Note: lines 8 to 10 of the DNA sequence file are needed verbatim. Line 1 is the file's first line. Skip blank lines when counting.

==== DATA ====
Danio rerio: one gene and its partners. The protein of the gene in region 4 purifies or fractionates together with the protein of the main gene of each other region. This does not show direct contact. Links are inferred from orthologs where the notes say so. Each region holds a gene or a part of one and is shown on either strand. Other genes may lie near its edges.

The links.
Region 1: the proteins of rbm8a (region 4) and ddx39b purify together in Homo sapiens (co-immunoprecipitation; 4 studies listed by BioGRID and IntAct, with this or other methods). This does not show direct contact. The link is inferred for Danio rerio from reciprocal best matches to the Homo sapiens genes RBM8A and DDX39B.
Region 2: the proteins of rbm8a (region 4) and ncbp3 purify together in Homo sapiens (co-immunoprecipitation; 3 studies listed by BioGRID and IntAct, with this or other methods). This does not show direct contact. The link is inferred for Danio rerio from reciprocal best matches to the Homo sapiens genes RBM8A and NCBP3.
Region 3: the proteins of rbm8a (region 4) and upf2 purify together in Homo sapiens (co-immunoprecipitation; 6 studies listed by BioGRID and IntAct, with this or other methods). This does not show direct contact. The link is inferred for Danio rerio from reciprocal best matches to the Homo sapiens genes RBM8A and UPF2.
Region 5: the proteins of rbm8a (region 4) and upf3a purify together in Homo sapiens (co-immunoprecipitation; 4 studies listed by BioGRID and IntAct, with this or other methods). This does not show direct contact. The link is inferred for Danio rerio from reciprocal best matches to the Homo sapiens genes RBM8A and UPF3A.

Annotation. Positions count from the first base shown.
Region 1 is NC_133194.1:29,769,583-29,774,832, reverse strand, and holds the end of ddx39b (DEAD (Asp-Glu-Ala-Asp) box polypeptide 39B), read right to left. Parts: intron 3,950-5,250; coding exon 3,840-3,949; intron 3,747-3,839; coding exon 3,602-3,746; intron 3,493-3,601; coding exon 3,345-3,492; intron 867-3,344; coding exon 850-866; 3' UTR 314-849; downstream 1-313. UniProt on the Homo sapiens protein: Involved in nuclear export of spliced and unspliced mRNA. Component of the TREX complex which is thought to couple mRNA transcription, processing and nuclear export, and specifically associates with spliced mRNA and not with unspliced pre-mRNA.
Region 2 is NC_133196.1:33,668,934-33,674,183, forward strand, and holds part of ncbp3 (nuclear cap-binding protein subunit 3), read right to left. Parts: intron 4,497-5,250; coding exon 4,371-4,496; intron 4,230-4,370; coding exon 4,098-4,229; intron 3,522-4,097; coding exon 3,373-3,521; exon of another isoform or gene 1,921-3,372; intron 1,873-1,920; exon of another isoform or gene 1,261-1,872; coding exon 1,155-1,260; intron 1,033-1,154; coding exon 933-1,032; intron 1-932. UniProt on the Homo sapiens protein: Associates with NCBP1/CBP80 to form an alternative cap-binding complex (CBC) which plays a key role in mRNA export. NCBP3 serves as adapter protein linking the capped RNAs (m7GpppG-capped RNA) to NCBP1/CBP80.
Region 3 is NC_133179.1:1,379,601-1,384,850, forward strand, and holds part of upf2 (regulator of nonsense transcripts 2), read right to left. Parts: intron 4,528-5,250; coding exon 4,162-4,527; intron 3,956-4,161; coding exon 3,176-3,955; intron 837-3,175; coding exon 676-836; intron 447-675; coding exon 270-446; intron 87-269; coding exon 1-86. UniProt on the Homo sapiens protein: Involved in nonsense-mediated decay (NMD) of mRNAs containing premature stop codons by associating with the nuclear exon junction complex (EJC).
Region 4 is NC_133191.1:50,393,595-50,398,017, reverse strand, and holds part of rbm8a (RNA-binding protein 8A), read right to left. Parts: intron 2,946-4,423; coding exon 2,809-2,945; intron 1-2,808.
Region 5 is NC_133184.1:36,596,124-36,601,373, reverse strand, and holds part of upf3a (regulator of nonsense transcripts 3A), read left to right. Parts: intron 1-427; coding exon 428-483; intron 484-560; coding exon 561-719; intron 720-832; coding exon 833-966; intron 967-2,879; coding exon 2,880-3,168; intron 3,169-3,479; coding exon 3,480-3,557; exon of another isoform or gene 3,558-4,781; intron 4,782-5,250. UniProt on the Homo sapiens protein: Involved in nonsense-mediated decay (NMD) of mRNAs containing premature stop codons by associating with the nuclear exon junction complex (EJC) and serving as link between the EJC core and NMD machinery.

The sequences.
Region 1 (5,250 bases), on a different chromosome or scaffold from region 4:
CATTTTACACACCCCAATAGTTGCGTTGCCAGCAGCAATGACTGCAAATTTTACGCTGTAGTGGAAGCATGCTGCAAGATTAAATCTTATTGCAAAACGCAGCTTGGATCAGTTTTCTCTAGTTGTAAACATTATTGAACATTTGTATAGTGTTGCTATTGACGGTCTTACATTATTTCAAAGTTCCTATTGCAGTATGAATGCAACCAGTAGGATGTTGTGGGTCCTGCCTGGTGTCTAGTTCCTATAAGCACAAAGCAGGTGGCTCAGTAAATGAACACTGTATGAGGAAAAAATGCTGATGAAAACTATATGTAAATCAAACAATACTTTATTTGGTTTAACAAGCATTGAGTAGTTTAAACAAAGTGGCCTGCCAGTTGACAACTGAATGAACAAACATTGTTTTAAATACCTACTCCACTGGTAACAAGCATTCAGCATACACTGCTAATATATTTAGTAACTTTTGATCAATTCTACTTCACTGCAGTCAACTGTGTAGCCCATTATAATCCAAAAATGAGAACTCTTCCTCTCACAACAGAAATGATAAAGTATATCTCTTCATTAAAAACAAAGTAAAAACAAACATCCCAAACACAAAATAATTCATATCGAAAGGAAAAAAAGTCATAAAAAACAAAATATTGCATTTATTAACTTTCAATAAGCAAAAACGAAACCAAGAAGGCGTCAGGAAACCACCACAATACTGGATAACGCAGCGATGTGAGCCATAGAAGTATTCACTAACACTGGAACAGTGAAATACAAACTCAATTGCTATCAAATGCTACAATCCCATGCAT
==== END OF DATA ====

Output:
Region 1 is NC_133194.1:29,769,583-29,774,832, reverse strand, and holds the end of ddx39b (DEAD (Asp-Glu-Ala-Asp) box polypeptide 39B), read right to left. Parts: intron 3,950-5,250; coding exon 3,840-3,949; intron 3,747-3,839; coding exon 3,602-3,746; intron 3,493-3,601; coding exon 3,345-3,492; intron 867-3,344; coding exon 850-866; 3' UTR 314-849; downstream 1-313. UniProt on the Homo sapiens protein: Involved in nuclear export of spliced and unspliced mRNA. Component of the TREX complex which is thought to couple mRNA transcription, processing and nuclear export, and specifically associates with spliced mRNA and not with unspliced pre-mRNA.
Region 2 is NC_133196.1:33,668,934-33,674,183, forward strand, and holds part of ncbp3 (nuclear cap-binding protein subunit 3), read right to left. Parts: intron 4,497-5,250; coding exon 4,371-4,496; intron 4,230-4,370; coding exon 4,098-4,229; intron 3,522-4,097; coding exon 3,373-3,521; exon of another isoform or gene 1,921-3,372; intron 1,873-1,920; exon of another isoform or gene 1,261-1,872; coding exon 1,155-1,260; intron 1,033-1,154; coding exon 933-1,032; intron 1-932. UniProt on the Homo sapiens protein: Associates with NCBP1/CBP80 to form an alternative cap-binding complex (CBC) which plays a key role in mRNA export. NCBP3 serves as adapter protein linking the capped RNAs (m7GpppG-capped RNA) to NCBP1/CBP80.
Region 3 is NC_133179.1:1,379,601-1,384,850, forward strand, and holds part of upf2 (regulator of nonsense transcripts 2), read right to left. Parts: intron 4,528-5,250; coding exon 4,162-4,527; intron 3,956-4,161; coding exon 3,176-3,955; intron 837-3,175; coding exon 676-836; intron 447-675; coding exon 270-446; intron 87-269; coding exon 1-86. UniProt on the Homo sapiens protein: Involved in nonsense-mediated decay (NMD) of mRNAs containing premature stop codons by associating with the nuclear exon junction complex (EJC).